However, if the first response of the Weak Two bidder is not 3 Clubs, then the bidding sequence indicates the following:

  • 2 hearts 2 NT Meaning
  • 3 diamonds – Shows an 8 loser and a poor holding
  • 3 hearts – Shows a 9 plus loser holding
  • 3 sdpades – Shows 7 losers or better

A similar structure for a Weak Two opening in the Spade suit could be devised, but that would be a partnership agreement with this particular variation.

Another variation takes advantange of showing the number of honors held by the Weak Two bidder, as proposed by Mr. Ron Klinger of Australia.

Another variation of the responses, and by partnership agreement is that the Weak Two bidder indicate the number of honors held. This variation has several similarities with the variation of Mr. Ron Klinger. The following chart indicates the number of honors suggested as guidelines. The added feature is that all rebids by the Ogust bidder then become natural bids. This is more or less the suggested responses addressed by the SAYC and considered to be a Common Optional Convention.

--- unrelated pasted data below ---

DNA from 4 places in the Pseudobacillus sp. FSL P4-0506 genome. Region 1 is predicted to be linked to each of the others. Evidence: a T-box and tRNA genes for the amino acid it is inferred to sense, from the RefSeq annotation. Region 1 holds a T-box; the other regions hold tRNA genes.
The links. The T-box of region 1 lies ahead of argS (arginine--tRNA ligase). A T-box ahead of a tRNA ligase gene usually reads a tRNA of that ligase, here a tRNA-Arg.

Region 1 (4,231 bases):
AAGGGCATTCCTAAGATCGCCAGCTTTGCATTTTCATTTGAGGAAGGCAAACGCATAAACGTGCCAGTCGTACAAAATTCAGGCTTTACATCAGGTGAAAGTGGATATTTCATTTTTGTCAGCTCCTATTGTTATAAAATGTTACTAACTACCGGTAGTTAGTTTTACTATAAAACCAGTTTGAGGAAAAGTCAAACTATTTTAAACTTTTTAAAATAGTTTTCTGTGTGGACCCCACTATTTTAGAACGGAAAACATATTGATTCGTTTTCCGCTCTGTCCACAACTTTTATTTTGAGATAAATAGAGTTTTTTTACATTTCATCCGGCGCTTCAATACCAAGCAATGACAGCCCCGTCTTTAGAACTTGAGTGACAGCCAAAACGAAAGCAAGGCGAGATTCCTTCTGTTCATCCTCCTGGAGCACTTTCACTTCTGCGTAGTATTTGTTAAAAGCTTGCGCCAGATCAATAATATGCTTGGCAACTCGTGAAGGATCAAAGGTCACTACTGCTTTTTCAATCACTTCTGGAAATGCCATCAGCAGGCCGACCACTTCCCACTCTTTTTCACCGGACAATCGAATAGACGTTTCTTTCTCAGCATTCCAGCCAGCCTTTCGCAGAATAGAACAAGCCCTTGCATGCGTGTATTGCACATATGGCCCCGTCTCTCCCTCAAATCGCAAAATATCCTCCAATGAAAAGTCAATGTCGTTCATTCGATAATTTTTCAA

Another variation is integrated in the Benji Acol System and shows a less wider range of high card points without indicating the number of honors held in the preempt suit. The following chart outlines the guidelines. It must also be noted that the response of 3 No Trump is not included.

Another variation is called Feature and is applied by the responder to determine whether the Weak Two bidder is indeed weak or strong and to discover whether the Weak Two bidder has a specified feature in a desired suit. The following guidelines are a suggestion as to the responses and meanings.

1. If the first rebid of the Weak Two bidder is of the Preempted Suit, this shows that his holding contains no feature and that the strength is weak, generally between 5 and 7 high card points.